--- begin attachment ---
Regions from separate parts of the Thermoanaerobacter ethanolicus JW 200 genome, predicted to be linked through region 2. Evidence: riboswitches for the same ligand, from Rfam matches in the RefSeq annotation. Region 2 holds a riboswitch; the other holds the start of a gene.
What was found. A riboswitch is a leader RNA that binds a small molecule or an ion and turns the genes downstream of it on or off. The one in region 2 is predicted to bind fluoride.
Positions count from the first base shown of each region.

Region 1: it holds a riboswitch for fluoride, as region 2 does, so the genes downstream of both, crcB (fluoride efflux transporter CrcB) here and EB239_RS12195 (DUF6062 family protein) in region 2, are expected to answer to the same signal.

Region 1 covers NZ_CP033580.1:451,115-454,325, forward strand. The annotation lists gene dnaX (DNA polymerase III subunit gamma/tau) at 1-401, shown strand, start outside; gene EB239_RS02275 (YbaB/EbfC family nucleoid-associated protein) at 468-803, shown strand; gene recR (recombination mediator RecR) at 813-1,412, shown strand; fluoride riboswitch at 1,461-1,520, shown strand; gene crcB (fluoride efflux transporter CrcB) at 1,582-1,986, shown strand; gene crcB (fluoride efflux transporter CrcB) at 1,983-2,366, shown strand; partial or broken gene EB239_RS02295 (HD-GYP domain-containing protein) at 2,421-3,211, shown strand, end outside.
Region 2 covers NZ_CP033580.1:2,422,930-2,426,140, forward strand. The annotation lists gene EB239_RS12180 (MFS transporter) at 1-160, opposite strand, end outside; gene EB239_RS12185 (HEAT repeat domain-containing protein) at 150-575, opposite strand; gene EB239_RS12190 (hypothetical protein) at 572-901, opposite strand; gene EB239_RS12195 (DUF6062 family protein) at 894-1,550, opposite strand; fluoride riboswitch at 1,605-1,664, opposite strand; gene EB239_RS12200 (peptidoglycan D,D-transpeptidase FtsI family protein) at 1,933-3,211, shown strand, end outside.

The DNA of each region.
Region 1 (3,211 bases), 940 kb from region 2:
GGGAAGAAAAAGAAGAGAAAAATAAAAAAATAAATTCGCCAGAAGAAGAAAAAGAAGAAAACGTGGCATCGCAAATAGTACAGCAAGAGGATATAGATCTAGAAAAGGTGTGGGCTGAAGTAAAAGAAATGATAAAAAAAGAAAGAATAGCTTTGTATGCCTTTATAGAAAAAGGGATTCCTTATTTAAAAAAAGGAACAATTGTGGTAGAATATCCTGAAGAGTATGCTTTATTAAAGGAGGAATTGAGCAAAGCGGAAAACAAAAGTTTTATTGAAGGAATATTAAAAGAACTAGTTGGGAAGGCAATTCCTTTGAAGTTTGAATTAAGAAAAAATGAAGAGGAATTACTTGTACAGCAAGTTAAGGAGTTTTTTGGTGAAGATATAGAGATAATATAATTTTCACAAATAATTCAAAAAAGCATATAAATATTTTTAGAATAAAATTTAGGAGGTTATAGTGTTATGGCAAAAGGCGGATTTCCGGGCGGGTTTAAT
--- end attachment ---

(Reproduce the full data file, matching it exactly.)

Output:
Regions from separate parts of the Thermoanaerobacter ethanolicus JW 200 genome, predicted to be linked through region 2. Evidence: riboswitches for the same ligand, from Rfam matches in the RefSeq annotation. Region 2 holds a riboswitch; the other holds the start of a gene.
What was found. A riboswitch is a leader RNA that binds a small molecule or an ion and turns the genes downstream of it on or off. The one in region 2 is predicted to bind fluoride.
Positions count from the first base shown of each region.

Region 1: it holds a riboswitch for fluoride, as region 2 does, so the genes downstream of both, crcB (fluoride efflux transporter CrcB) here and EB239_RS12195 (DUF6062 family protein) in region 2, are expected to answer to the same signal.

Region 1 covers NZ_CP033580.1:451,115-454,325, forward strand. The annotation lists gene dnaX (DNA polymerase III subunit gamma/tau) at 1-401, shown strand, start outside; gene EB239_RS02275 (YbaB/EbfC family nucleoid-associated protein) at 468-803, shown strand; gene recR (recombination mediator RecR) at 813-1,412, shown strand; fluoride riboswitch at 1,461-1,520, shown strand; gene crcB (fluoride efflux transporter CrcB) at 1,582-1,986, shown strand; gene crcB (fluoride efflux transporter CrcB) at 1,983-2,366, shown strand; partial or broken gene EB239_RS02295 (HD-GYP domain-containing protein) at 2,421-3,211, shown strand, end outside.
Region 2 covers NZ_CP033580.1:2,422,930-2,426,140, forward strand. The annotation lists gene EB239_RS12180 (MFS transporter) at 1-160, opposite strand, end outside; gene EB239_RS12185 (HEAT repeat domain-containing protein) at 150-575, opposite strand; gene EB239_RS12190 (hypothetical protein) at 572-901, opposite strand; gene EB239_RS12195 (DUF6062 family protein) at 894-1,550, opposite strand; fluoride riboswitch at 1,605-1,664, opposite strand; gene EB239_RS12200 (peptidoglycan D,D-transpeptidase FtsI family protein) at 1,933-3,211, shown strand, end outside.

The DNA of each region.
Region 1 (3,211 bases), 940 kb from region 2:
GGGAAGAAAAAGAAGAGAAAAATAAAAAAATAAATTCGCCAGAAGAAGAAAAAGAAGAAAACGTGGCATCGCAAATAGTACAGCAAGAGGATATAGATCTAGAAAAGGTGTGGGCTGAAGTAAAAGAAATGATAAAAAAAGAAAGAATAGCTTTGTATGCCTTTATAGAAAAAGGGATTCCTTATTTAAAAAAAGGAACAATTGTGGTAGAATATCCTGAAGAGTATGCTTTATTAAAGGAGGAATTGAGCAAAGCGGAAAACAAAAGTTTTATTGAAGGAATATTAAAAGAACTAGTTGGGAAGGCAATTCCTTTGAAGTTTGAATTAAGAAAAAATGAAGAGGAATTACTTGTACAGCAAGTTAAGGAGTTTTTTGGTGAAGATATAGAGATAATATAATTTTCACAAATAATTCAAAAAAGCATATAAATATTTTTAGAATAAAATTTAGGAGGTTATAGTGTTATGGCAAAAGGCGGATTTCCGGGCGGGTTTAAT